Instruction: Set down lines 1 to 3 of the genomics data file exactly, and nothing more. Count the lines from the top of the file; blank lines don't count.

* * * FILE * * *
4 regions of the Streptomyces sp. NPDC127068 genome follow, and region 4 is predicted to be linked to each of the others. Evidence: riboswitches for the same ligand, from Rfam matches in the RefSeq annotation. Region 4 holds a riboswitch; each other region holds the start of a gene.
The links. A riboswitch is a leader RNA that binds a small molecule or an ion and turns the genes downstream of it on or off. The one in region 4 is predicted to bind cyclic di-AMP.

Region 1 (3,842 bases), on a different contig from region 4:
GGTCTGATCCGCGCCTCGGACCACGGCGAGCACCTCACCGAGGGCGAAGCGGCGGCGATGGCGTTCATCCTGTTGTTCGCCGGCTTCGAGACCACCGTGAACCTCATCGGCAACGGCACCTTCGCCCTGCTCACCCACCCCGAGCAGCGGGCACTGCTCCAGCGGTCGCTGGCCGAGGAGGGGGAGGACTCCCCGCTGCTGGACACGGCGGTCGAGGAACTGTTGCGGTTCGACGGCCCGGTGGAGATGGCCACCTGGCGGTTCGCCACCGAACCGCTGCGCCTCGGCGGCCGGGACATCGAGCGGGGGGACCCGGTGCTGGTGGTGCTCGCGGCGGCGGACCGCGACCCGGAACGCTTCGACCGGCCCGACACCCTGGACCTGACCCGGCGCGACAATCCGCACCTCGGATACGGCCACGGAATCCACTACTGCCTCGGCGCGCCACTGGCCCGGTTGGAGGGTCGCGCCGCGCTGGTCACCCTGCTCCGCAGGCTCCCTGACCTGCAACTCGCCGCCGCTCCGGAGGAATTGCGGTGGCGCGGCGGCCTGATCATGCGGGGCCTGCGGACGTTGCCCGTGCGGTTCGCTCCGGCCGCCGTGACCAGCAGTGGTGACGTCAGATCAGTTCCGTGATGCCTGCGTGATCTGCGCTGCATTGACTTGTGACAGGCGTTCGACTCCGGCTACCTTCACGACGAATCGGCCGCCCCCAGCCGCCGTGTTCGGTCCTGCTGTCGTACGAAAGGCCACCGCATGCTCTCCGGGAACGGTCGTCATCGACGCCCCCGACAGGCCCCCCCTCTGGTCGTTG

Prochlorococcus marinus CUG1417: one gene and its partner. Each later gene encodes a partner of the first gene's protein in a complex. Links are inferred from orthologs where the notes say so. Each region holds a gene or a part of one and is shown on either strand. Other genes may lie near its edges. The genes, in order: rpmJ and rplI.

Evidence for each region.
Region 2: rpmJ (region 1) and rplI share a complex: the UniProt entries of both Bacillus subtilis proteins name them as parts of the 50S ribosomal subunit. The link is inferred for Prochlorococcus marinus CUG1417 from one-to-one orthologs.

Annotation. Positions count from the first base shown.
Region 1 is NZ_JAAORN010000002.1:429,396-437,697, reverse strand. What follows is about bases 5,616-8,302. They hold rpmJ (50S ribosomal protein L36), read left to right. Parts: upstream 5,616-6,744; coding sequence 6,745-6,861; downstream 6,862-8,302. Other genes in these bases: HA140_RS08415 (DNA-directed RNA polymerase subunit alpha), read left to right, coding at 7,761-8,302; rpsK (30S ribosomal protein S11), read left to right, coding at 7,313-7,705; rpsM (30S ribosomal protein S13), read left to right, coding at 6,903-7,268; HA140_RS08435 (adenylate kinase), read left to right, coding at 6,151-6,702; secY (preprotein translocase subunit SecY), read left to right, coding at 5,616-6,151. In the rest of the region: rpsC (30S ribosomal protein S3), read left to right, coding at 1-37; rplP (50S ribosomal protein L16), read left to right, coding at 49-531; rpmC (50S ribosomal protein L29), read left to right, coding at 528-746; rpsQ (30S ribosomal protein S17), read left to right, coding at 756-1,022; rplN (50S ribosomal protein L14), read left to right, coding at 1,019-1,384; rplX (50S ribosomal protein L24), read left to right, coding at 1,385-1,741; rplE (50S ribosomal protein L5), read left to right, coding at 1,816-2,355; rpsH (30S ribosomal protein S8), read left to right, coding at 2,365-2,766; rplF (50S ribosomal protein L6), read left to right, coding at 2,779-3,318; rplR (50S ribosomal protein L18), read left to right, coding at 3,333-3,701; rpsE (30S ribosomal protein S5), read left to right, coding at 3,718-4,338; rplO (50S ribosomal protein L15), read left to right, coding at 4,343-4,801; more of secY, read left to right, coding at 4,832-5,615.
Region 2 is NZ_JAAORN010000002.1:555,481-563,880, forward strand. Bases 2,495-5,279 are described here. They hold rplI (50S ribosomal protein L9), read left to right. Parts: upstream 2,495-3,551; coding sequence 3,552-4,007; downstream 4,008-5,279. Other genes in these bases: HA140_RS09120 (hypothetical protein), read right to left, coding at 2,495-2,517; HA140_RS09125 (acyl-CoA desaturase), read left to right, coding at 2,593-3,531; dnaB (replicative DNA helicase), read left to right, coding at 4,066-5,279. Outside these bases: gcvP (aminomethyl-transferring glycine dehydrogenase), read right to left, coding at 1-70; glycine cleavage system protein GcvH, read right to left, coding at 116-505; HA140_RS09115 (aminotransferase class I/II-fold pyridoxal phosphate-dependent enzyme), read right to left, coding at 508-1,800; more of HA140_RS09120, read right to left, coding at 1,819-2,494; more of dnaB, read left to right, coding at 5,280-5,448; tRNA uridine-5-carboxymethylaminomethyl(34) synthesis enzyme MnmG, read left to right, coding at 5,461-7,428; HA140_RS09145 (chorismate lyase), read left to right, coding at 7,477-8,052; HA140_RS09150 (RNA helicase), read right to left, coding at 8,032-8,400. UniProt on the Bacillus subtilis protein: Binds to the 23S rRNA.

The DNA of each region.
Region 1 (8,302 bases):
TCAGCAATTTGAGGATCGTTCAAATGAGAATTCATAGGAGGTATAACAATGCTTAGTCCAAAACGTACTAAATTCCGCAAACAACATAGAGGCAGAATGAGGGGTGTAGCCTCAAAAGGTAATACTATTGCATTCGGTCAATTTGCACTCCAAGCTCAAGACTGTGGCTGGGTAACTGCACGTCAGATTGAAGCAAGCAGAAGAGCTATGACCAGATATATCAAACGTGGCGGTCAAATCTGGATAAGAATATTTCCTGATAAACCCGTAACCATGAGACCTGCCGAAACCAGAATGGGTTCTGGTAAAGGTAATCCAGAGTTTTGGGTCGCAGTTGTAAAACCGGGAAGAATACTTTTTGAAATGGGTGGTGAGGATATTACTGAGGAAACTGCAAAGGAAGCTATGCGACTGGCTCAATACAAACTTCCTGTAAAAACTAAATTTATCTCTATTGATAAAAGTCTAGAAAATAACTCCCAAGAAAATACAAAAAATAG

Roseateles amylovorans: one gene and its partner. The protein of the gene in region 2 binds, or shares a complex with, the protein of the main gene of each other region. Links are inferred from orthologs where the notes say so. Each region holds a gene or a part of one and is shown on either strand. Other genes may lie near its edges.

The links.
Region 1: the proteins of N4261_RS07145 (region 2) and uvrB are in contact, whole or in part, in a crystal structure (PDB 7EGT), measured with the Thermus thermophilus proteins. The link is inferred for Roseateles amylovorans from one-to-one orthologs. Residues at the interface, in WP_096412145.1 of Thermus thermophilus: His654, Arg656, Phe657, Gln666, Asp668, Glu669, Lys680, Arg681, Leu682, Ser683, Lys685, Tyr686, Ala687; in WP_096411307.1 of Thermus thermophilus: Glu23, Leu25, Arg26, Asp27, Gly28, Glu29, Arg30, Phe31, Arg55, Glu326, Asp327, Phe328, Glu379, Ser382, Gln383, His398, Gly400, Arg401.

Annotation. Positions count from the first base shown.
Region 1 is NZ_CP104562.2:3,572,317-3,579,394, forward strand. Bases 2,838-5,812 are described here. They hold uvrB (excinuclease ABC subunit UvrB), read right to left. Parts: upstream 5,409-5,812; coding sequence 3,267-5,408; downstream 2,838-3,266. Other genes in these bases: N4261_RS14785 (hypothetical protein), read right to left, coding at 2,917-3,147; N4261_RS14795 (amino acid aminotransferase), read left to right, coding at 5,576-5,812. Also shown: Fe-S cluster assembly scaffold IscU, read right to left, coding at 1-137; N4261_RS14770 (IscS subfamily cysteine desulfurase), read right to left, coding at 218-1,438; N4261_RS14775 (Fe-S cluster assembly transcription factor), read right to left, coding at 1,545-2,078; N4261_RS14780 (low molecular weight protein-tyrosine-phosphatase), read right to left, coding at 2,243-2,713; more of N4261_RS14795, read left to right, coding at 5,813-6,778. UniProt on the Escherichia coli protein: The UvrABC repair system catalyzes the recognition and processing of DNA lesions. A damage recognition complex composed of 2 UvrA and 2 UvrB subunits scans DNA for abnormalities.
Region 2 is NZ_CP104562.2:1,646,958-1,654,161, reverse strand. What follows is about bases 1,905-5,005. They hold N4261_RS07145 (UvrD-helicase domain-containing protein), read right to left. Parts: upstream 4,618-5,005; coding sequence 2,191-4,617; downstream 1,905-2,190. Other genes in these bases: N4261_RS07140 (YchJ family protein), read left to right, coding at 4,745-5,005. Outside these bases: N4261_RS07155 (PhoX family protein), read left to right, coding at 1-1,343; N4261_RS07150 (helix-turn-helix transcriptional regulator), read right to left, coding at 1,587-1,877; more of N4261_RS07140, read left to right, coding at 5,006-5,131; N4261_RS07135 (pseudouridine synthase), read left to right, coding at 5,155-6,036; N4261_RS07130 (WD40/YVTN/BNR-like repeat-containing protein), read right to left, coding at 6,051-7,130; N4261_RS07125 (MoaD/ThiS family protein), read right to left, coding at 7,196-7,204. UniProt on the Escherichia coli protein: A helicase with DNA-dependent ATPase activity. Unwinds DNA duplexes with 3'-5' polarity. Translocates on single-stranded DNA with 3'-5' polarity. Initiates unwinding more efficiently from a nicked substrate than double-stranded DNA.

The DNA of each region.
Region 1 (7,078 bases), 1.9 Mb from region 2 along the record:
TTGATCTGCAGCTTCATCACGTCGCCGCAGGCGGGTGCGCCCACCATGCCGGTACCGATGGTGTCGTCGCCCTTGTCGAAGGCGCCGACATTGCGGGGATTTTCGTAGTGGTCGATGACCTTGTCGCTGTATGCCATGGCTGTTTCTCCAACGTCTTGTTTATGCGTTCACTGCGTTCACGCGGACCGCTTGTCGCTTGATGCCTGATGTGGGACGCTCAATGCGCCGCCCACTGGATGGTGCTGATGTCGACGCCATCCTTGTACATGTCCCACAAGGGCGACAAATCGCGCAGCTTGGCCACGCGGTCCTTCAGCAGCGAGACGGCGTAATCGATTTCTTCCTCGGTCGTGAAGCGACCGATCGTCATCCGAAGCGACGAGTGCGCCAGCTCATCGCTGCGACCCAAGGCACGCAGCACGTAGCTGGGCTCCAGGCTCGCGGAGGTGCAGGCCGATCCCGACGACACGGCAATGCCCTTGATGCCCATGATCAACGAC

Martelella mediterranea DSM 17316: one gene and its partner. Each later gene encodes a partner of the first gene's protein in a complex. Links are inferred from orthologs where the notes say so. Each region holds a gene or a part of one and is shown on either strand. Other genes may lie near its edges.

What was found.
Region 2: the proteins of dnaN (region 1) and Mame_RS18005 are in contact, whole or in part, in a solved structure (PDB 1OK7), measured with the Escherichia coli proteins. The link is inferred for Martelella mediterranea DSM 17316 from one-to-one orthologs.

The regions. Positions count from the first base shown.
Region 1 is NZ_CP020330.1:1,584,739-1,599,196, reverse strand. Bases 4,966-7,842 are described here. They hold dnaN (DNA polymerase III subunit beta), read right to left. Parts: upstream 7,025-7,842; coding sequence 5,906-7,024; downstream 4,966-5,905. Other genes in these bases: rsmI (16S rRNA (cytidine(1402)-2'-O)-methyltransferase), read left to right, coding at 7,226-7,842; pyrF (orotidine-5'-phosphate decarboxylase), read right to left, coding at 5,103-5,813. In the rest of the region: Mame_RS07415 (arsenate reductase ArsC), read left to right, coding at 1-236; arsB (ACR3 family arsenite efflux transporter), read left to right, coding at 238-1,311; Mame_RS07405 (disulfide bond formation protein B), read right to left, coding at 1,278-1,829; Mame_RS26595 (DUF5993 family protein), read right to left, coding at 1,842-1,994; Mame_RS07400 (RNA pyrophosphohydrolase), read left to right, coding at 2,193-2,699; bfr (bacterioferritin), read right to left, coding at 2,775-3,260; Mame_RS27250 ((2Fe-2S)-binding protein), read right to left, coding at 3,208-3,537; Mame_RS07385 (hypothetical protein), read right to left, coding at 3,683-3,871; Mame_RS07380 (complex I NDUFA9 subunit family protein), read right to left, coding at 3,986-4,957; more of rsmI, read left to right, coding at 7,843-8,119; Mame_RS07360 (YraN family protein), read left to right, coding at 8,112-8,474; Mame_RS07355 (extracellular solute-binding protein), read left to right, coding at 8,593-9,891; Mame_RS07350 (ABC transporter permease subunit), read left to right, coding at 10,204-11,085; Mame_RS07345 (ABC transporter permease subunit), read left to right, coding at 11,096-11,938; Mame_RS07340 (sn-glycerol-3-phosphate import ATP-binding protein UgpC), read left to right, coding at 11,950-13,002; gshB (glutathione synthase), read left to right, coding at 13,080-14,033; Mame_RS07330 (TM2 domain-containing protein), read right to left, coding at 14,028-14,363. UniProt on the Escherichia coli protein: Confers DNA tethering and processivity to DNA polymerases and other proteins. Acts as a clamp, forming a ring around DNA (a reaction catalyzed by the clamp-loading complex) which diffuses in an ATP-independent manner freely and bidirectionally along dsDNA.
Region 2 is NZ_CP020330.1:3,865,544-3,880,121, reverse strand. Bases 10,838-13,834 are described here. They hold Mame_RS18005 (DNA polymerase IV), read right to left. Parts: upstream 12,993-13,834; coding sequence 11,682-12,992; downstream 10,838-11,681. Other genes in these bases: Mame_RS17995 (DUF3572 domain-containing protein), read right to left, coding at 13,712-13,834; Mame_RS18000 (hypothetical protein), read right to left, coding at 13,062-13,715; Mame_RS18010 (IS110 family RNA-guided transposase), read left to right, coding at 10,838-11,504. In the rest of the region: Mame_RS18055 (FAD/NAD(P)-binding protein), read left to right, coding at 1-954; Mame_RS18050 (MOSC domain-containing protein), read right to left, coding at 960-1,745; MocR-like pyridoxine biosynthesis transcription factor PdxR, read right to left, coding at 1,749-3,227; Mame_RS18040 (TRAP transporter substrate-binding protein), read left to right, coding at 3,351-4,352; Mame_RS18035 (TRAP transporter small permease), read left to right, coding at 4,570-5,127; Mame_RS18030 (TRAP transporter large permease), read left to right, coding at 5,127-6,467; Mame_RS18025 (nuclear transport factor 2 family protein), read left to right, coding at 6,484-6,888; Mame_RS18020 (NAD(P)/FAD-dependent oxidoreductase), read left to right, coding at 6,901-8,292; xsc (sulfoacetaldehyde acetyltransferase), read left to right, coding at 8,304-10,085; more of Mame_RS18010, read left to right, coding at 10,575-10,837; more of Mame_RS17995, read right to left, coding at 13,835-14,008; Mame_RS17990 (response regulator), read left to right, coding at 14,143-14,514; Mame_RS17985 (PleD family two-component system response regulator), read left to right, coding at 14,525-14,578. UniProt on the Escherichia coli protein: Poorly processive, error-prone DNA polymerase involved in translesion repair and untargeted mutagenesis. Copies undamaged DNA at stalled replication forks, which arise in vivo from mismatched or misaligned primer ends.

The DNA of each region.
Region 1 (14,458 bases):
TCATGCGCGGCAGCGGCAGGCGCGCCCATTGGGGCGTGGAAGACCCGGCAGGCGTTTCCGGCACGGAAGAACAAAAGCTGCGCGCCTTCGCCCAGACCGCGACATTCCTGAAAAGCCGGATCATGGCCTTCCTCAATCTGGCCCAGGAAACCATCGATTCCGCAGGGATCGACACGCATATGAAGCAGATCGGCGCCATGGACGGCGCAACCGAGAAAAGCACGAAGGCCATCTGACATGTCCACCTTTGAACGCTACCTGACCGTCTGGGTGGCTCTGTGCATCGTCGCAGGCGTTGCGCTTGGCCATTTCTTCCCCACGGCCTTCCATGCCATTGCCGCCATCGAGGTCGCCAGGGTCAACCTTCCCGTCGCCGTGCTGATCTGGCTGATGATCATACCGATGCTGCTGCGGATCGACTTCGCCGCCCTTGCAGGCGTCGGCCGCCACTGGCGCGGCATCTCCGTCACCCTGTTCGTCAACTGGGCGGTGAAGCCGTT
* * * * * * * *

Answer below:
4 regions of the Streptomyces sp. NPDC127068 genome follow, and region 4 is predicted to be linked to each of the others. Evidence: riboswitches for the same ligand, from Rfam matches in the RefSeq annotation. Region 4 holds a riboswitch; each other region holds the start of a gene.
The links. A riboswitch is a leader RNA that binds a small molecule or an ion and turns the genes downstream of it on or off. The one in region 4 is predicted to bind cyclic di-AMP.

Region 1 (3,842 bases), on a different contig from region 4: